I have often heard that people do not want to be on Twitter because they believe it is just a lot of mean nonsense. But I have also heard people say that they get some of their best PD on Twitter. What gives?
In 2011, I joined DS106 to learn more about digital story-telling tools. Part of this course involved utilizing Twitter to interact with the instructors and other participants. I had no idea what I was doing. At some point, I learned about the Twitter hashtag #pypchat that allowed me to connect with other educators who taught the IB programme for students aged 3-12. Being able to connect with educators round the world with similar views of education and grappling with similar issues opened my eyes to the power of Twitter.
One morning I bemoaned the fact that #pypchats were held at 7am – a time convenient in the Asia-Pacific region but not so convenient in Toronto. Apparently, this meant that I had volunteered to lead a version of the chat here in the Americas. For the past 5 years I have co-moderated #pypchat every other week during the school year with @MrBeddows from New York City yet we have never met in person! We now contact each other whenever we have programme-related questions and have worked with teams of teachers around the world.
For those of you new to Twitter, or looking to up your game, you can find many hidden gems to impact your practice, challenge your thinking and celebrate your successes! Here’s how…
Firehose or Waterfall?
Years ago I remember hearing that following Twitter could be compared to drinking from a firehose because of the overwhelming number of Tweets and vast quantities of information rushing at you. However, I prefer to think of it more as a waterfall.
Just like there is a lot of information on Twitter, there is a lot of water!
When the Tweets are negative, it can be destructive – as a waterfall can be.
However it can also be beautiful and amazing!
You can decide how you would like to interact with all this information. Don’t feel compelled to take in everything that rushes by – you can:
- just watch
- dip your cup in and enjoy a little… or a lot
- take some time to redirect the information (using hashtags) to make the flow more manageable
If you are new to Twitter, don’t feel compelled to take in everything – participate in the way that works for you.
Find your people
Anyone can start a hashtag – the trick lies in getting others to use the same one. Hashtags organize Twitter and there seems to be one for every branch of education! Here is a list of hashtags curated by the International Society for Technology in Eduction for “40 Education Twitter Chats that Are Worth Your Time“:
When you type a hashtag into the Search box you will see all the related Tweets.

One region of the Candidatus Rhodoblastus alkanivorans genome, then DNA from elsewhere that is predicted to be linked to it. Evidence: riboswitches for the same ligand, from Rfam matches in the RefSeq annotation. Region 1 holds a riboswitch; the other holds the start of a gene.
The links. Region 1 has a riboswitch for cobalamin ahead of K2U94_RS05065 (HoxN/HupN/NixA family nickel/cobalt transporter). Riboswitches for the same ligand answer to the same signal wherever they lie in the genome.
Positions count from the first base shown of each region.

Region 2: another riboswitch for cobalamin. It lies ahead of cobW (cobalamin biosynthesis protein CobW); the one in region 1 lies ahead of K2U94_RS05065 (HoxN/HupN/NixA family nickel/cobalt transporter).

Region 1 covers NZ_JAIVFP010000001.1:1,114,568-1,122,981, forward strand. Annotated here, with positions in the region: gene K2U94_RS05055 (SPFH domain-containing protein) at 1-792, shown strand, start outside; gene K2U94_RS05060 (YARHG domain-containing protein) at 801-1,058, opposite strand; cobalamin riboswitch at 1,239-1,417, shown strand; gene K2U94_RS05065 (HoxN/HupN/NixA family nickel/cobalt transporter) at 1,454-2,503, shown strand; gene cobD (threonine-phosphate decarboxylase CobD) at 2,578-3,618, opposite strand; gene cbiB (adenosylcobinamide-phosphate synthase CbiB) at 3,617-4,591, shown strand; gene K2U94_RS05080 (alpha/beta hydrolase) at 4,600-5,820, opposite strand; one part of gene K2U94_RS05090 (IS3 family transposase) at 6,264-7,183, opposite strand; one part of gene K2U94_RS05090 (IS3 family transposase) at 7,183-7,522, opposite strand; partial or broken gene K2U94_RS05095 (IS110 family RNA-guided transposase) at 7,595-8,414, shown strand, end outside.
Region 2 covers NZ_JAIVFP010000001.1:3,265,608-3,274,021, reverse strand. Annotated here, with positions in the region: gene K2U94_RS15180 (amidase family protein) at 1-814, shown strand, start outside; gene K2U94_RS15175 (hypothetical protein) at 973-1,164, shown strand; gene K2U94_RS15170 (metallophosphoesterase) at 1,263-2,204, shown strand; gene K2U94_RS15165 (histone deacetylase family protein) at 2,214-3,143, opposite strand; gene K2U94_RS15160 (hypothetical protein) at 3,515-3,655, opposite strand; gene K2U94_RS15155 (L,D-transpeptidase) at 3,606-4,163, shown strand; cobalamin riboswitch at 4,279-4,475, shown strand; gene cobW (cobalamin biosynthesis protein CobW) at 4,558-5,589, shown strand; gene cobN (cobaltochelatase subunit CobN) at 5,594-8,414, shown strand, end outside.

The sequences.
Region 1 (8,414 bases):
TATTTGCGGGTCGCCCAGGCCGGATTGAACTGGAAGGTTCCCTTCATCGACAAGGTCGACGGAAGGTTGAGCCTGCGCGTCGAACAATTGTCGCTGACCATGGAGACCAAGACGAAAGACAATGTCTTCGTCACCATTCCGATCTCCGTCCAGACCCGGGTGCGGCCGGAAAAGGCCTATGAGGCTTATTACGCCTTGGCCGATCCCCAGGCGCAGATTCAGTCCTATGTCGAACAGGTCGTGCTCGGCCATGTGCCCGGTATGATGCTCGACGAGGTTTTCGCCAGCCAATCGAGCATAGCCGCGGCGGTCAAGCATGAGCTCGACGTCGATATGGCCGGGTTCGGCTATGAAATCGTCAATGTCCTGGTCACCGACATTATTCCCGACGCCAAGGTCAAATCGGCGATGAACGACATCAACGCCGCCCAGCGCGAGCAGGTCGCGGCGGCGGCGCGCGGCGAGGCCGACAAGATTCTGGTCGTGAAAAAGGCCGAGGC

When you like what someone is saying, follow them. Click on their profile to see who they are following – you may want to follow these people too.
Are there bloggers you regularly read? Do they Tweet? Their username is likely on their blog or you can search for them by name in Twitter.
When many people use and search for the same hashtag at an organized time, that’s a Twitter Chat.
Typically, the chat moderators post questions or discussion points and anyone who has searched for the chat at that time can share their thoughts and respond to one another.
Some people like to use applications like TweetDeck because they allow you to see the chat as well as any mentions of your name or other notifications at the same time.
As a moderator, I like to use multiple devices… one for posting questions and keeping the chat going and another as my back-channel with co-moderators and to respond to mentions. (I will never understand how my Apple Watch is often the first to recognize a new Tweet…) However, I have also been known to use just my phone to participate in a chat on my way to school in the morning from the 512 St. Clair streetcar or from a restaurant before a Mirvish production. There is no one right way to chat – the choice is yours
First Season 7 Twitterchat – Saturday, October 20 4:00-5:00pm
I hope that you can join us this weekend for the first #Cohort21 Chat of Season 7. On Saturday, October 20 from 4:00-5:00
- Search for the hashtag #Cohort21
- Just lurk (here is nothing wrong with just listening) or participate by Tweeting with the hashtag
- Keep searching the hashtag and respond to others
I am looking forward to chatting with you!
I’ll be there. Thanks for all the amazing information Lara!
What an incredibly helpful post for a new Tweeter – thanks for writing this out, @ljensen! I won’t be able to make the chat but I hope you have a great turnout and excellent conversation.
Thank you as well for the great information!
Quick Q – when in a twitter chat? Do we reply to the question with a retweet or just a new tweet? 😉
In my head I answered your question @amacrae… I hope someone filed you in before now! In most chats, when the moderator posts a question (e.g. Q2 for question #2) then people typically just add A2 (for answer #2) to their post. However, on the Cohort Twitter Chat I have seen people retweeting the question with their answer for the first time. I like it! It would really help your other followers who come upon your tweets as well as those who missed the question being asked (regardless of how they respond). So, I say take your pick! #makeyourownrules
Thank you, @ljensen!